Video report by ITV News Business and Economics Editor Joel Hills
The economic recovery continued at an impressive pace in July as coronavirus restrictions continued to lift. Some schools went back. Pubs, restaurants and hotels reopened in time for the summer season.Output rose by 6.6%, slightly weaker than in June but that’s full-throated none-the-less. Gross Domestic Product (GDP) was 11.7% below its pre-Covid peak.
ITV News Business and Economics Editor Joel Hills explains the latest ONS figures
The Office For National Statistics calculates that in three months (May - July) the UK has managed to claw back just over half of the output we lost during lockdown.The key question now is how long will it take us to recover the other half?Consumer spending has returned to pre-crisis levels but people are spending in different ways and on different things and, as a result, different industries have recovered at different paces.
Campsites, caravan parks and rental cottages benefits from a “staycation” - July 2020 was as busy for them as July last year - but hotels continued to struggle.Factories churned out PPE, ventilation equipment, cars, food and alcohol but clothing production lines are quieter than they have been for many years.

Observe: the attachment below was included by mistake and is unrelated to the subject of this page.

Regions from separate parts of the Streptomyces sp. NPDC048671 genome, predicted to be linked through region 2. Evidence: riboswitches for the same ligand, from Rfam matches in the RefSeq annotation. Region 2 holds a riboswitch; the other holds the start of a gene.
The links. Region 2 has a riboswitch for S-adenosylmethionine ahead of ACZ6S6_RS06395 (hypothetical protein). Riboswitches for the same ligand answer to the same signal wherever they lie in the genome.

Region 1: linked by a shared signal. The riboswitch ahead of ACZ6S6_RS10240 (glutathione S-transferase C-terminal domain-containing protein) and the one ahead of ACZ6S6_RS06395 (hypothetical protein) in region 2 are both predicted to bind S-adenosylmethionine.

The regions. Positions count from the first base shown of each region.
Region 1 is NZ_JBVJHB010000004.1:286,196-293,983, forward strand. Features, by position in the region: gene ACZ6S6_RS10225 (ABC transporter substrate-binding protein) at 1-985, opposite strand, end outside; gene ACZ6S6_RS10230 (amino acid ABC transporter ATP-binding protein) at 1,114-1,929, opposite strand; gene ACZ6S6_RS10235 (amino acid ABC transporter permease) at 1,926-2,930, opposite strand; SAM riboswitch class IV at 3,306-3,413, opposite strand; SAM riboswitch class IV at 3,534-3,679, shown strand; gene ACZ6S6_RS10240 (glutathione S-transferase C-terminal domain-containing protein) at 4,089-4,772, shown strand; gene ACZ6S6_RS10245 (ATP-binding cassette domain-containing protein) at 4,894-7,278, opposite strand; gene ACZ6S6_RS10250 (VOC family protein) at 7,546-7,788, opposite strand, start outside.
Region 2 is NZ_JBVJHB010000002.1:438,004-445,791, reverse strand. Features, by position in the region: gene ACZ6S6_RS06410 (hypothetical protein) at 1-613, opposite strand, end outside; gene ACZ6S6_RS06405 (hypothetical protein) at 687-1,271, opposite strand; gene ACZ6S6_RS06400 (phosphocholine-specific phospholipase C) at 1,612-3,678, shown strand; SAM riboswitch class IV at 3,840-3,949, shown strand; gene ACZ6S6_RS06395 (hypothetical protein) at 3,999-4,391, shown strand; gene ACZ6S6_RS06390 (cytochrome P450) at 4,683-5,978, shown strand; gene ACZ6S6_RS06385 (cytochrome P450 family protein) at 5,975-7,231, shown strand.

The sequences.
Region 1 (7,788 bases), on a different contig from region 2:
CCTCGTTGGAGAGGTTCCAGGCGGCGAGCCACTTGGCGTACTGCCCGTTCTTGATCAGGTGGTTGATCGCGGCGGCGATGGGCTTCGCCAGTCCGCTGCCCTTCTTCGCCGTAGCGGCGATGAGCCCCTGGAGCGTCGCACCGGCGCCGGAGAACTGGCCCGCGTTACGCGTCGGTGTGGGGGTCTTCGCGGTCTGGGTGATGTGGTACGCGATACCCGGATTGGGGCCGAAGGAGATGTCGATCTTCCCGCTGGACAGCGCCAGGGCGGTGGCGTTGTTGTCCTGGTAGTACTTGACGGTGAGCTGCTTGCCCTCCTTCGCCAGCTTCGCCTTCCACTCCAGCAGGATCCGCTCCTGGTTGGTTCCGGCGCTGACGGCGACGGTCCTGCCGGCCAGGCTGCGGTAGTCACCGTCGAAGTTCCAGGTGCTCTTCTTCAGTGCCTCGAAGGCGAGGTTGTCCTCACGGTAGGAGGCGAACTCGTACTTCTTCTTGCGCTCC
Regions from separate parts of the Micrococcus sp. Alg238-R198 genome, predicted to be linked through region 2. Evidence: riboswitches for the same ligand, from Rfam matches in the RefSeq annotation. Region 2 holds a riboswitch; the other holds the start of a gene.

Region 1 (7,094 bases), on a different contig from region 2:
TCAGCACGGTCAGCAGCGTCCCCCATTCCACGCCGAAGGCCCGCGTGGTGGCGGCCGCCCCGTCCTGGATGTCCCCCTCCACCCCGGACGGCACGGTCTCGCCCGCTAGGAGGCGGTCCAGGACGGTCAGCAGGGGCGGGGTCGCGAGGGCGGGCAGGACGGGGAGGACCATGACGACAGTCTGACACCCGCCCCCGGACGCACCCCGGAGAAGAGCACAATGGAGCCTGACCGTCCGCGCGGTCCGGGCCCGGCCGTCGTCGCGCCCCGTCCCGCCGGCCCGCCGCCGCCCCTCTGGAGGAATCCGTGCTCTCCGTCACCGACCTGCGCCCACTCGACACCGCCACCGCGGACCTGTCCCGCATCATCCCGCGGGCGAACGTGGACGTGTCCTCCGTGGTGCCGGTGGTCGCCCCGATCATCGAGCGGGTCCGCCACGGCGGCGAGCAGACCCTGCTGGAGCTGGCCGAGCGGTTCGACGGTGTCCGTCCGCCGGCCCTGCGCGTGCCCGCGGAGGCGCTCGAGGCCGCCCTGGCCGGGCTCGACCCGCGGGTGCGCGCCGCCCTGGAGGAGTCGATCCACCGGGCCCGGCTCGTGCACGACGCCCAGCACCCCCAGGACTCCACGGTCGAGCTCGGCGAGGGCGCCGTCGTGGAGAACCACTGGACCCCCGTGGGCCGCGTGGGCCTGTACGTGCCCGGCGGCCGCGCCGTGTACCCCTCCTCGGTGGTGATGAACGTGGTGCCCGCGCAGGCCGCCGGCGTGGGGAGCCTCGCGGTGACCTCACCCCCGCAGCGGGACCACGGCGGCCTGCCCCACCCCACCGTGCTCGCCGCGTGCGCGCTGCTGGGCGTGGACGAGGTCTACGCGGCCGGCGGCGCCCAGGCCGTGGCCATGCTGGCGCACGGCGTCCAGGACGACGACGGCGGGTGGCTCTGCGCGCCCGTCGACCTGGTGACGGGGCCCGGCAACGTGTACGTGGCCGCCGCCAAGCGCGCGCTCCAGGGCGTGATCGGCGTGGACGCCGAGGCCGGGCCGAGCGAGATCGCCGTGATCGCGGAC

Online orders continued to surge, delivery and warehousing companies scrambled to respond but spare a thought for anyone operating an airline, an airport or a travel agent.The chief economist at the Bank of England complained this week that the recovery isn’t being given as much credit as it should. “The popular narrative,” saysAndy Haldane “is still on the gloomy side of neutral”.Fair comment, there are reasons to be optimistic but there are also plenty of what economists call “downside risks” too and the recovery will almost certainly fade as we head into autumn.An obvious danger is the prospect of a sharp rise in unemployment. The ONS estimates that 94% of UK businesses are up and running again and yet almost three million people remain furloughed.
The Job Retention Scheme ends in October. The Treasury Select Committee has on Friday morning leant its voice to the chorus urging the chancellor to extend it in some form.Rishi Sunak is also under pressure to demonstrate that the enormous sums of money he has borrowed to support households and businesses will, at some point, be repaid. Tax rises feel unlikely in the short-term, they would inevitably slow growth down.Much depends on the path of the virus. The infection rate is climbing again, restrictions have been reimposed.And then there’s Brexit. The risk of “no deal” has loomed into view again. Any disruption to trade with European Union in January would be spectacularly unhelpful.